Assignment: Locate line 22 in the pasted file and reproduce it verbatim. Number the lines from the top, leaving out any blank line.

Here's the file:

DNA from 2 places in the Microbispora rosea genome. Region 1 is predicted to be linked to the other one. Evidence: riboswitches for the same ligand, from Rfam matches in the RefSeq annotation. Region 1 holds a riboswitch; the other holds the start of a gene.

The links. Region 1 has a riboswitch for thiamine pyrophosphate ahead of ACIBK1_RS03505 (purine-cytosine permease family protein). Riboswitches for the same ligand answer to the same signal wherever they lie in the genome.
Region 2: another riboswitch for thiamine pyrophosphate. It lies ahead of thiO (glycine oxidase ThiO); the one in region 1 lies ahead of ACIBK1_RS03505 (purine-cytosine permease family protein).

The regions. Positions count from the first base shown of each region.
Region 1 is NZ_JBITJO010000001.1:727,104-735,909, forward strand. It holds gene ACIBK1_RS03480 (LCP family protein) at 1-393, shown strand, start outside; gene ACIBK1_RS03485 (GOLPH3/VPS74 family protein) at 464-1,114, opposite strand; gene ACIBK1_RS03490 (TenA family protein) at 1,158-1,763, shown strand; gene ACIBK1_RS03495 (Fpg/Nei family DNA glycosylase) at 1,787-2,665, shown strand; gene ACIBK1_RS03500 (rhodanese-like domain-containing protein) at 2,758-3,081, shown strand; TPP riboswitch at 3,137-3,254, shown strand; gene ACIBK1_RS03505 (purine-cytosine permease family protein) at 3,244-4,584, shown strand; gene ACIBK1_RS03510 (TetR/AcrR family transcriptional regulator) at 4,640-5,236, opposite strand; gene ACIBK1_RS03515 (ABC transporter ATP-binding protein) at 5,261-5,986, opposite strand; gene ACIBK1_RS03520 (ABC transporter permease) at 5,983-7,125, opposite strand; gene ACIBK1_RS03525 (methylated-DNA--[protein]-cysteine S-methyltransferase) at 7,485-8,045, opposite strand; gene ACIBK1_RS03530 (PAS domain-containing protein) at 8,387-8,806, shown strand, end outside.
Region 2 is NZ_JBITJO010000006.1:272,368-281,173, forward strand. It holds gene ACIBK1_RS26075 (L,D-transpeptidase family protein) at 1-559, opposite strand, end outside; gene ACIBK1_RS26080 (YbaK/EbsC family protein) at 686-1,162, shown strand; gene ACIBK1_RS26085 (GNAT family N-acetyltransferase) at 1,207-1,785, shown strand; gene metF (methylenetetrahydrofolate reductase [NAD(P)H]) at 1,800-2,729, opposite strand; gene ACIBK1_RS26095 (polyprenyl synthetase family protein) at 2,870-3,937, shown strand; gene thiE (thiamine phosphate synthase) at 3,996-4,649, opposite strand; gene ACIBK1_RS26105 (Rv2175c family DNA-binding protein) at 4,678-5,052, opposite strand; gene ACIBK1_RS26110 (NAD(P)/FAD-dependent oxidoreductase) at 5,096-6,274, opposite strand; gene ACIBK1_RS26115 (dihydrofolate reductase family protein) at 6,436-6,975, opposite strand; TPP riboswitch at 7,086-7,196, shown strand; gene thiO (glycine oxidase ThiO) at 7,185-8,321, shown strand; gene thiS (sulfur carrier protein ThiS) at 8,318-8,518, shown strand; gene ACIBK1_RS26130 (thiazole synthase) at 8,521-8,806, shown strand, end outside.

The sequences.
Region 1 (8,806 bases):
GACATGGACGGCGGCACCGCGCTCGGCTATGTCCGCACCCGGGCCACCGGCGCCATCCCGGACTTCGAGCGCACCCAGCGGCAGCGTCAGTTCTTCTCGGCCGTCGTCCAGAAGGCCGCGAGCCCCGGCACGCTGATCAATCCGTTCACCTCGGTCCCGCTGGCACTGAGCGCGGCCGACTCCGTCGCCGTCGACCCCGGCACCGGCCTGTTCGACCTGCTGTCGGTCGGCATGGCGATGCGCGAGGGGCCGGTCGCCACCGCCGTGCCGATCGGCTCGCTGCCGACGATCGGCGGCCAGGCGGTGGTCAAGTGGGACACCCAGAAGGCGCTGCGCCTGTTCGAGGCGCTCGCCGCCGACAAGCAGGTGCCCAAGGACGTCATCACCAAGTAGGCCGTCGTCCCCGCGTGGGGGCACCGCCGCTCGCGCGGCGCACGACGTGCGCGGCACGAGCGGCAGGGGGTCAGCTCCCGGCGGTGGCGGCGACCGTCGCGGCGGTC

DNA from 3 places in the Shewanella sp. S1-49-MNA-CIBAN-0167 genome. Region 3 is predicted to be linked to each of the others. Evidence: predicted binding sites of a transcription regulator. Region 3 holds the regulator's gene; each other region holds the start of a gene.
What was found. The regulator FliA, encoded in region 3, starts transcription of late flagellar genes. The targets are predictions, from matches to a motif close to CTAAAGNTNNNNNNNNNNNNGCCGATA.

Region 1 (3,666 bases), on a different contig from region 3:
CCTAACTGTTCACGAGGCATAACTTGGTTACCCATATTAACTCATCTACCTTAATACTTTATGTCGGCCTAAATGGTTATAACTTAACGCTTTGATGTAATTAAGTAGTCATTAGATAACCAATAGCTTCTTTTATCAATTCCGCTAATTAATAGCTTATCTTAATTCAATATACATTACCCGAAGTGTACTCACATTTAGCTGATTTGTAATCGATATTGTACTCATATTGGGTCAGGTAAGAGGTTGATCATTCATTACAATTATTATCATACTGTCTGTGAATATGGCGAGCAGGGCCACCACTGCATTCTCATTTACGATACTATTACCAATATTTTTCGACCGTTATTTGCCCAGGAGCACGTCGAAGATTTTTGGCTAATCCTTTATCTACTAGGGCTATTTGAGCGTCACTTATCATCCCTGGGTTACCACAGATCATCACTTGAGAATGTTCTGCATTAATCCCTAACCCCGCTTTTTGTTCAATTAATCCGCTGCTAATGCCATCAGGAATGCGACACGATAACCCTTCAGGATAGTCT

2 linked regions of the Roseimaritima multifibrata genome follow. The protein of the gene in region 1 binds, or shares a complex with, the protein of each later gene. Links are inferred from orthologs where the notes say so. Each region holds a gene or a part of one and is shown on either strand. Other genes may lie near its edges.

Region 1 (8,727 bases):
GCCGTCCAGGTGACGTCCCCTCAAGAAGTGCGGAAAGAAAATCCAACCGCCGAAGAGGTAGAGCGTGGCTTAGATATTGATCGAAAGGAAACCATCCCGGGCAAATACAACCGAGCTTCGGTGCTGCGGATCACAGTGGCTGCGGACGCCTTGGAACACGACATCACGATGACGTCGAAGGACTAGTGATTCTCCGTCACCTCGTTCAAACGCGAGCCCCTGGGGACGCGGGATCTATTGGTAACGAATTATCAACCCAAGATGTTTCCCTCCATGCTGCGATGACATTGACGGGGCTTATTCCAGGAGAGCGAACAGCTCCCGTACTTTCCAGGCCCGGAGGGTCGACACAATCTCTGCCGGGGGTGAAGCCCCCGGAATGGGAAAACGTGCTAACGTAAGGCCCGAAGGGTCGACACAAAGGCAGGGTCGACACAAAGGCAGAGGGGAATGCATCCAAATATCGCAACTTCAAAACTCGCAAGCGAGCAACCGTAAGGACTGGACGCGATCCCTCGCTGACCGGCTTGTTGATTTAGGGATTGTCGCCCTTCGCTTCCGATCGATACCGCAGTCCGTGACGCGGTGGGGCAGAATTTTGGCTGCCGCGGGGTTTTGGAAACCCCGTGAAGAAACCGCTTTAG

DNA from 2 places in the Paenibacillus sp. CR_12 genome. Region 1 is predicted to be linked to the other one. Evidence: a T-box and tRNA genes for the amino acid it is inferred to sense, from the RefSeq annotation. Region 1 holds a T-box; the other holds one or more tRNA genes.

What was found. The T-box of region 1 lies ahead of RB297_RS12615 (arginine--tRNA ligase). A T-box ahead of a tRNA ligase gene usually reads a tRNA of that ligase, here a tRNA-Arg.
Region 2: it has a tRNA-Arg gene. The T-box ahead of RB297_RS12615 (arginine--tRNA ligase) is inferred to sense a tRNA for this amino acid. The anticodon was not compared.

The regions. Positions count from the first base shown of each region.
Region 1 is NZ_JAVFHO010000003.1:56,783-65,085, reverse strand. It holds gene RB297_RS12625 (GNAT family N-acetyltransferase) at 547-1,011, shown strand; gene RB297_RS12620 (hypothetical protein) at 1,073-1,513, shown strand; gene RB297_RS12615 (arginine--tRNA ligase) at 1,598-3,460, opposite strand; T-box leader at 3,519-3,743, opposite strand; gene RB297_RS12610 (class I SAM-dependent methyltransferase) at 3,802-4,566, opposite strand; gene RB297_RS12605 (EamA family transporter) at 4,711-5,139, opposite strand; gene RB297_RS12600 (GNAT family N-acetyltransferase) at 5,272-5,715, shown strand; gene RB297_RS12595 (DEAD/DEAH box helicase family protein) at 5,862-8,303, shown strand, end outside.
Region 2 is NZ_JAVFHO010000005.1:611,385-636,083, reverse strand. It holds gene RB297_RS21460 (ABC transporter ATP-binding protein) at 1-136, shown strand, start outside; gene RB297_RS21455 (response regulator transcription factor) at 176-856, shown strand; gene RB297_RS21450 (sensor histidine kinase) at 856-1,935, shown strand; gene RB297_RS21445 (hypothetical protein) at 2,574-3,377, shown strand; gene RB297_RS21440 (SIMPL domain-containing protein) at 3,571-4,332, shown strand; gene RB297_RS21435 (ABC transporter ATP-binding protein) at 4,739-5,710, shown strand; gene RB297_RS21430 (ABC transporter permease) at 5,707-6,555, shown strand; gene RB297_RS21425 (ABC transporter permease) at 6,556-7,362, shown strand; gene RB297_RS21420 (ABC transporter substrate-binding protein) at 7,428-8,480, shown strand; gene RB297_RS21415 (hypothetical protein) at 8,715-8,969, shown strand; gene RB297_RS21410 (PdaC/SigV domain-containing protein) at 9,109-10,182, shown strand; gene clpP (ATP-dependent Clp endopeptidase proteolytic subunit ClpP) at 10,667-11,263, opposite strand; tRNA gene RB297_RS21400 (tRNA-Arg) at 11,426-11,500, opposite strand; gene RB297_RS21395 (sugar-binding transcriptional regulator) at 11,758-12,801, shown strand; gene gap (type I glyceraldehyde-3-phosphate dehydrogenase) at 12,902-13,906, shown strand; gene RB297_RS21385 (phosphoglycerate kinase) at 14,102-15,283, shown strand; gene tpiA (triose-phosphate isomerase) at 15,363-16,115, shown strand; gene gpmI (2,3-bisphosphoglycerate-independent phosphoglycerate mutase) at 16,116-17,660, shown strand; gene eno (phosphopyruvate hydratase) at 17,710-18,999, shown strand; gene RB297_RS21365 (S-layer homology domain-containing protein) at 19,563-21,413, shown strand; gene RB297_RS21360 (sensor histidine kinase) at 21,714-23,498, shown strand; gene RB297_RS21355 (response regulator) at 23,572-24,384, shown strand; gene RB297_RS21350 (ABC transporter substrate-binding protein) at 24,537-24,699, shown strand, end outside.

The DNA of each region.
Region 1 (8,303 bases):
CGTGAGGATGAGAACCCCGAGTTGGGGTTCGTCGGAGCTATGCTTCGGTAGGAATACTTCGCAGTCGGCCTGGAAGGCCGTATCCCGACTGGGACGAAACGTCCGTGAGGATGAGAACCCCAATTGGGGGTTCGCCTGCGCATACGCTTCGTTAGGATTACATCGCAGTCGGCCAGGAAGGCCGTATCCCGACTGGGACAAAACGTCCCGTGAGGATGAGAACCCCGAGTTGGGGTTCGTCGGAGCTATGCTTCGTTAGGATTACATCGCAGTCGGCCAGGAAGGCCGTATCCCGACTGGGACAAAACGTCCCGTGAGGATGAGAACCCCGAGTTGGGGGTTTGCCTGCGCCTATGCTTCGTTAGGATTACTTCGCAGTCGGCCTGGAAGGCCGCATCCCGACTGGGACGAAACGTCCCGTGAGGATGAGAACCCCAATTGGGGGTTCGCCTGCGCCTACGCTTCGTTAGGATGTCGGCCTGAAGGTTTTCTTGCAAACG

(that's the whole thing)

Region 2 is NZ_JAVFHO010000005.1:611,385-636,083, reverse strand. It holds gene RB297_RS21460 (ABC transporter ATP-binding protein) at 1-136, shown strand, start outside; gene RB297_RS21455 (response regulator transcription factor) at 176-856, shown strand; gene RB297_RS21450 (sensor histidine kinase) at 856-1,935, shown strand; gene RB297_RS21445 (hypothetical protein) at 2,574-3,377, shown strand; gene RB297_RS21440 (SIMPL domain-containing protein) at 3,571-4,332, shown strand; gene RB297_RS21435 (ABC transporter ATP-binding protein) at 4,739-5,710, shown strand; gene RB297_RS21430 (ABC transporter permease) at 5,707-6,555, shown strand; gene RB297_RS21425 (ABC transporter permease) at 6,556-7,362, shown strand; gene RB297_RS21420 (ABC transporter substrate-binding protein) at 7,428-8,480, shown strand; gene RB297_RS21415 (hypothetical protein) at 8,715-8,969, shown strand; gene RB297_RS21410 (PdaC/SigV domain-containing protein) at 9,109-10,182, shown strand; gene clpP (ATP-dependent Clp endopeptidase proteolytic subunit ClpP) at 10,667-11,263, opposite strand; tRNA gene RB297_RS21400 (tRNA-Arg) at 11,426-11,500, opposite strand; gene RB297_RS21395 (sugar-binding transcriptional regulator) at 11,758-12,801, shown strand; gene gap (type I glyceraldehyde-3-phosphate dehydrogenase) at 12,902-13,906, shown strand; gene RB297_RS21385 (phosphoglycerate kinase) at 14,102-15,283, shown strand; gene tpiA (triose-phosphate isomerase) at 15,363-16,115, shown strand; gene gpmI (2,3-bisphosphoglycerate-independent phosphoglycerate mutase) at 16,116-17,660, shown strand; gene eno (phosphopyruvate hydratase) at 17,710-18,999, shown strand; gene RB297_RS21365 (S-layer homology domain-containing protein) at 19,563-21,413, shown strand; gene RB297_RS21360 (sensor histidine kinase) at 21,714-23,498, shown strand; gene RB297_RS21355 (response regulator) at 23,572-24,384, shown strand; gene RB297_RS21350 (ABC transporter substrate-binding protein) at 24,537-24,699, shown strand, end outside.